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]]>By the way, the Elliot maintains a great website called “Is That a Big Number.” Well worth visiting!

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Jim Stein is an emeritus professor of mathematics at California State University, Long Beach. As has been noted, the word ’emeritus’ comes from the Latin ‘ex’ — meaning ‘out’ — and ‘meritus’ — meaning ‘ought to be’. Despite that, Jim still teaches a course a semester, either at CSULB or El Camino Community College. He is the author of L.A. Math: Romance, Crime and Mathematics in the City of Angels, Cosmic Numbers: The Numbers That Define the Universe, The Paranormal Equation, How Math Can Save Your Life, The Right Decision, and How Math Can Save the World. He responds to any and all emails addressed to jim.stein@csulb.edu

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]]>[Re-published with permission from Inspired by Math] Sue VanHattum is a math professor, blogger, mother, author/editor, and fundraiser. She’s a real powerhouse of motivation for making math fun and accessible to more of our young folks. Sue has teamed up with a number of writers to compile a book, Playing With Math, which she is producing in partnership withMaria Droujkova in a community sponsored publication model.

Sue and I shared a delightful chat about what math is, what the book is about, and how we can all get more inspired to engage in math with our kids. And, Sue sprinkles the conversation with some interesting open-ended math problems. Think part coffee table conversation part math circle.

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]]>1. What is your background and your experience teaching high school math to students and to teachers?

2. I attended the Ross program and you have a key role in a program that has its roots in the Ross program. Tell me about this program and your involvement with it.

3. There’s something special about number theory and algebra that makes it accessible to bright students without a deep background in math. What do you think of that thought?

4. What is “Learning Modern Algebra” about and who is the audience?

5. How does Fermat’s Last Theorem unite the book’s chapters?

6. What are the challenges with how Modern Algebra is taught?

7. Why is exploration so important and how do you promote it?

8. Rigorous thinking about open-ended problems runs through the book. PODASIP (prove or disprove and salvage if possible) problems contribute to this. Can you speak to that?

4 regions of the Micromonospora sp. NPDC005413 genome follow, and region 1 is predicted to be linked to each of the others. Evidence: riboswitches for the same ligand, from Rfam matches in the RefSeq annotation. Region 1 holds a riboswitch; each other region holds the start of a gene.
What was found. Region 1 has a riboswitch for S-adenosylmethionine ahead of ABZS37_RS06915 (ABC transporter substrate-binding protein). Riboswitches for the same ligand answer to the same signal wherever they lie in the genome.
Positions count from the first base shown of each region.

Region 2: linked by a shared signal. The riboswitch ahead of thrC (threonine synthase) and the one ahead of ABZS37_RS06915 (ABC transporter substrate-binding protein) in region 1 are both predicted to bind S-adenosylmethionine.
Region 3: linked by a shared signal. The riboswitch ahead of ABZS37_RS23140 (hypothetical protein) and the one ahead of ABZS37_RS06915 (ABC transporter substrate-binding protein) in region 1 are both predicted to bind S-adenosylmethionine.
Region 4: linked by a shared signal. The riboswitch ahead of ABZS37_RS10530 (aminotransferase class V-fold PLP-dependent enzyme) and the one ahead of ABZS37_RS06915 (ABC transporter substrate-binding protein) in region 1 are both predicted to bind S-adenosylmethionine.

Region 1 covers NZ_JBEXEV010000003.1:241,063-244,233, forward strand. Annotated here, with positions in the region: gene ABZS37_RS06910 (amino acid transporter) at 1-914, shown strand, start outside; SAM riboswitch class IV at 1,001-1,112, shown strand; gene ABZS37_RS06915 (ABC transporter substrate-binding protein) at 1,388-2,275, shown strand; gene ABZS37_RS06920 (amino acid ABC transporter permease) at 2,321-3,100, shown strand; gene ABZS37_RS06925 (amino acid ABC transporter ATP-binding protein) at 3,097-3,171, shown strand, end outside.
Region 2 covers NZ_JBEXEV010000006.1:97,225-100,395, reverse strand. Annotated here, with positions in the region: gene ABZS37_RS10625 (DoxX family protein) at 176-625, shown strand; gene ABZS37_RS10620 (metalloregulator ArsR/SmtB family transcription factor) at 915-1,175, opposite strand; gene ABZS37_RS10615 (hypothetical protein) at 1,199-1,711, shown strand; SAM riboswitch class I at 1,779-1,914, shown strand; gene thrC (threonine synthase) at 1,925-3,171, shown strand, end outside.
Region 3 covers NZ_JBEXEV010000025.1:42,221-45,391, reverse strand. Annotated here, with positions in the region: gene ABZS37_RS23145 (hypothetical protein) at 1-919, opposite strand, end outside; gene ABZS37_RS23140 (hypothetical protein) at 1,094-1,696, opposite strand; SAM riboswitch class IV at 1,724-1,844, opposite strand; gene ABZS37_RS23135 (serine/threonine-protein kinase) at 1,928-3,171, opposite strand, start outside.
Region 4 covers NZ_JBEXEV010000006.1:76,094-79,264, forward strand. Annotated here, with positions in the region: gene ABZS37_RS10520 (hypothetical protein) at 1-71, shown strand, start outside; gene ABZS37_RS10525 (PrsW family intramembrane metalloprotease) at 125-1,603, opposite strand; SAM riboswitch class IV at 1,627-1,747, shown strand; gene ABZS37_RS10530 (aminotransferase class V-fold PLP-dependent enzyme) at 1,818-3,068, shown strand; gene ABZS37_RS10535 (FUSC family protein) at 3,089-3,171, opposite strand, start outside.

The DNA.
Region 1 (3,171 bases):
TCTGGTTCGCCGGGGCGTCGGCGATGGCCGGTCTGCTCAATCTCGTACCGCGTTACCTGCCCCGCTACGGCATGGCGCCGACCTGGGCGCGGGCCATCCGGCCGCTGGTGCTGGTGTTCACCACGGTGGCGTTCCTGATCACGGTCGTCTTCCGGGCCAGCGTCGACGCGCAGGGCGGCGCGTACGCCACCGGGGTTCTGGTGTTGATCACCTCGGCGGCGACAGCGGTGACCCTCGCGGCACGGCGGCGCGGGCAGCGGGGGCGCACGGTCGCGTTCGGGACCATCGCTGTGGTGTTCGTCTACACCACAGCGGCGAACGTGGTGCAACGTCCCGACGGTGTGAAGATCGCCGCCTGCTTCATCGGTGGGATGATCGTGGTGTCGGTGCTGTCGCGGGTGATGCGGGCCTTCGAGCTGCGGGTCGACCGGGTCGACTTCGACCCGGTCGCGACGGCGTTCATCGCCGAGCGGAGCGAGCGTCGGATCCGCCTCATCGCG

9. Why is historical setting important in learning math and how do you weave history into the book?

10. Tell us about the importance of the “Connections” sections in the book.

11. Is there a next book or project?

12. The question I ask everyone: “What advice would you give to a parent whose child was struggling with math?”

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]]>Count Like an Egyptian is a delightful book, full of color illustrations, fun stories, lots of hands-on exercises, and an appreciation for the power of simple but deep ideas.

David Reimer was a pleasure to interview. He is a brilliant mathematician who hasn’t lost sight of the power and beauty of mathematics. He taught me and modeled that, despite the stereotype, the more advanced mathematicians are the ones who are more likely to communicate ideas well.

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]]>Tim is a mathematician and a professional mime. He’s got a neat relationship with the Mathematical Association of America, and with the Museum of Mathematics in New York City. He’s got a DVD course coming out, and a second book. Tim is quite the math celebrity and a really great guy. I think you’ll all enjoy the many topics we manage to touch on in just over an hour. Oh, and if you didn’t win a billion dollars in Warren Buffett’s March Madness challenge then you might want to listen to the podcast and read the book.

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]]>I’ve admitted before that Physics and I have never gotten along. But, science fiction is something I enjoy. So, when Princeton University Press sent me a copy of Physics Professor Chuck Adler‘s new book Wizards, Aliens, and Starships: Physics and Math in Fantasy and Science Fiction (Princeton University Press, 2014), I was intrigued enough that I wanted to interview the author. This interview rambled, but in a good way. Chuck is a great guest, he’s passionate about physics and math as well as fantasy and science fiction. We flowed through a number of subjects and had a grand time.

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]]>We spent a delightful hour discussing his book, his love of math and magic, and the inspiration behind writing the book. Plus, Dr. Mulcahy shares a few challenges listeners might enjoy chewing on, sprinkled throughout the interview. And, we discuss Martin Gardner, who Colm Mulcahy knew for the last decade of his life and met with several times.

You may also enjoy Shecky’s text interview with Colm Mulcahy at Math Tango.

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]]>The Emperor’s New Mathematics: Western Learning and Imperial Authority During the Kangxi Reign (1662-1722) (Oxford University Press, 2012) takes us from the beginning of Western learning in China in the late Ming dynasty through the commissioning by Kangxi of a massive compendium that was the largest mathematical work ever printed in imperial China. Along the way, Jami’s work surveys the changing pedagogy of imperial mathematics in late imperial China, the crucial role that materiality and instruments played in the mathematics of this period, the many languages of sciences at the court, and the ways that Kangxi alternately used Jesuit mathematics to undergird his authority over Chinese scholar-officials, and sidelined them in the service of championing the mathematical knowledge of Chinese scholars and Bannermen. It is a rich and powerful account that rewards a wide range of readers. Enjoy!